During the finale of The Night Of, HBO’s compelling eight-part miniseries based on a similar British program called Crimnal Justice, it was hard not to wonder what would have been different if James Gandolfini had played attorney John Stone. Would Gandolfini, who executive produced the project and was set to star in it until his death in 2013, have added measure and patience to a project that needed it? Would its ending have seemed, at times, so pat?
The question of whether Naz Khan (Riz Ahmed) killed Andrea (Sofia Black-D’elia) was perhaps never really the point, a realization that, among other things, brought some criticism to the way it cast its woman characters—mostly as archetypes to propel the story of the men, even in the instance of Chandra Kapoor (Amara Karan), the lawyer who takes on Naz’s case and, in a moment of poor judgment, kisses him in a cell. In the series finale, we’re offered clear resolutions to the stories of Naz and John Stone (John Turturro), insofar that their futures range from mundane to bleak, with Stone going back to defending surely guilty criminals for $275 a pop and Naz finally so broken by his ordeal—head shaved, neck tatted, schoolboy glow gone and, presumably, arm scarred from the scalding baby oil—freebasing cocaine by the water where his life was first irrevocably altered. But Chandra is less resolved: she is fired by her unforgiving, opportunistic boss at the law firm (played by Glenne Headly) but whether she keeps her career overall seems a tertiary concern; all we know is that she is being punished for allowing her soft spot for Naz get the better of her, and that she is lucky for not getting caught for smuggling him pills in a condom in her vagina, a plot point as extrinsic to her character as it was necessary to motor the finale along.
And as the two hours of Episode 8 unfolded, it further illuminated Mayukh Sen’s excellent critique of the way race played out in The Night Of, with an imbalanced binary between the show’s brown and black characters, and within its white savior subplot. Consistent with Sen’s argument that these “transactional relationships” eventually come to a head wherein Naz “mimics the traits of the black men around him [as] the viewer is made to question the fundamental nature of his morals,” the somewhat complex character Freddy (Michael Kenneth Williams) is revealed to be just another savior in Naz’s life, a person so concerned with his innocence that he obtains surveillance footage from the kissing tape and has it sent directly to Stone, so that Stone may attempt to force a mistrial. It’s transparent enough that it doesn’t work as a tactic, and later when Naz questions Freddy’s allegiance to him, he tells him that it’s because he can smell the innocence on him. “It’s like I got a unicorn,” he says, in a painfully treacly scene that has mildly homoerotic undertones but, instead of kissing, they freebase a foil of coke together.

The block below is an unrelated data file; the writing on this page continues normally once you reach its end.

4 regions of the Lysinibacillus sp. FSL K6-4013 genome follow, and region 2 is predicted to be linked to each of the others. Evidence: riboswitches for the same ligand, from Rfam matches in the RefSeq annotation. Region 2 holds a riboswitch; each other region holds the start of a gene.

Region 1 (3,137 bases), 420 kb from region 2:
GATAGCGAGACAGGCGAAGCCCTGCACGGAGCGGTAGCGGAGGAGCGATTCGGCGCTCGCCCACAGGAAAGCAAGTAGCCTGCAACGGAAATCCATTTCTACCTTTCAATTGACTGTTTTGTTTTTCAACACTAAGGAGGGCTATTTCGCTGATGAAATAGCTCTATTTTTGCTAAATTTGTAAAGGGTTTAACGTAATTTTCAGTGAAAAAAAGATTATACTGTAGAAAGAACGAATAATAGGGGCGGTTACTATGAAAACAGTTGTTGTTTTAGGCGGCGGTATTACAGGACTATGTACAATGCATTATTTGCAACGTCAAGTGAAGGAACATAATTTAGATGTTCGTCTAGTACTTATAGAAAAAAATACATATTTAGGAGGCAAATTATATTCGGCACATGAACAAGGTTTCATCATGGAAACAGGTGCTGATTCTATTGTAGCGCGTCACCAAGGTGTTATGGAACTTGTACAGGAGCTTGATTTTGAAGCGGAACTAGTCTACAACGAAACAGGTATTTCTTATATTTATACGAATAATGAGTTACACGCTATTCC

In this scene, the hand is mighty heavy, but it also sums up the heart of the story—that the United States carceral system is ugly, broken and unfair, in particular for black and brown men and, perhaps, especially so when said black and brown men are Muslim and/or immigrants and/or actively living in immigrant communities.
It’s this prejudice that informed every move of nearly every player, Naz’s mother notwithstanding, outside of the prison, even when said characters seemed simply as though their motivations were nonsensical. The only logic driving them was internal prejudice, self-interest, greed. Stone is cast as the eczema’d antihero from on high, but however he spun his interest in Naz as an instinct that he’s unlike his other clients (a racially charged assumption in itself), he was primarily intrigued by the idea of a case that would elevate him from the margins of small-time crooks into something nobler. In that sense he was not much different from Chandra’s boss, although not as craven when she (believably) has Chandra tag along to convince Naz’s parents to hire her and then essentially dumps her at the ready.
Revenge is Chandra’s most believable motivation for taking on Naz’s case with Stone to begin with, but I’m still having troubles with the idea that she transgressed her own moral scope so thoroughly, bringing him a bundle of Oxy (I guess?) just because she saw herself in him (I guess?). It’s one part where the limitations of the writing are exposed for what they are—which is to stay Richard Price, one of our best modern crime novelists who worked on the Wire and whose ultimate goal is usually righteous, may have some limitations yet.
By far, though, one of the least realistic aspects of The Night Of was how neatly its finale discovered the true killer—white and rich and prone to white collar crimes to finance the entitlement of his gambling habit—and, after a minor road bump, kept him in the crosshairs. Throughout the series, the conscience of lead investigator Dennis Box (Bill Camp) peeked through—even with a bloody knife on Naz’s person, he didn’t really ever believe he murdered Andrea, though more telling was his failure to act on that belief before it was almost too late. DA Helen Weiss, too, didn’t give a damn she might be aggressively prosecuting the wrong guy, on a case whose evidence was largely circumstantial—at least until a strange bout with her own conscience midway through her closing arguments. (Heh??) A cynic (or anyone who knows anything about, say, the Central Park Five) might say that the least realistic aspect of this show is that they had consciences at all, were more invested in closing the case and satisfying the public’s need for a neat villain, “good” triumphing over “evil.” But even as Naz walked free, his life was ruined. In The Night Of’s estimation, he never had a chance for justice.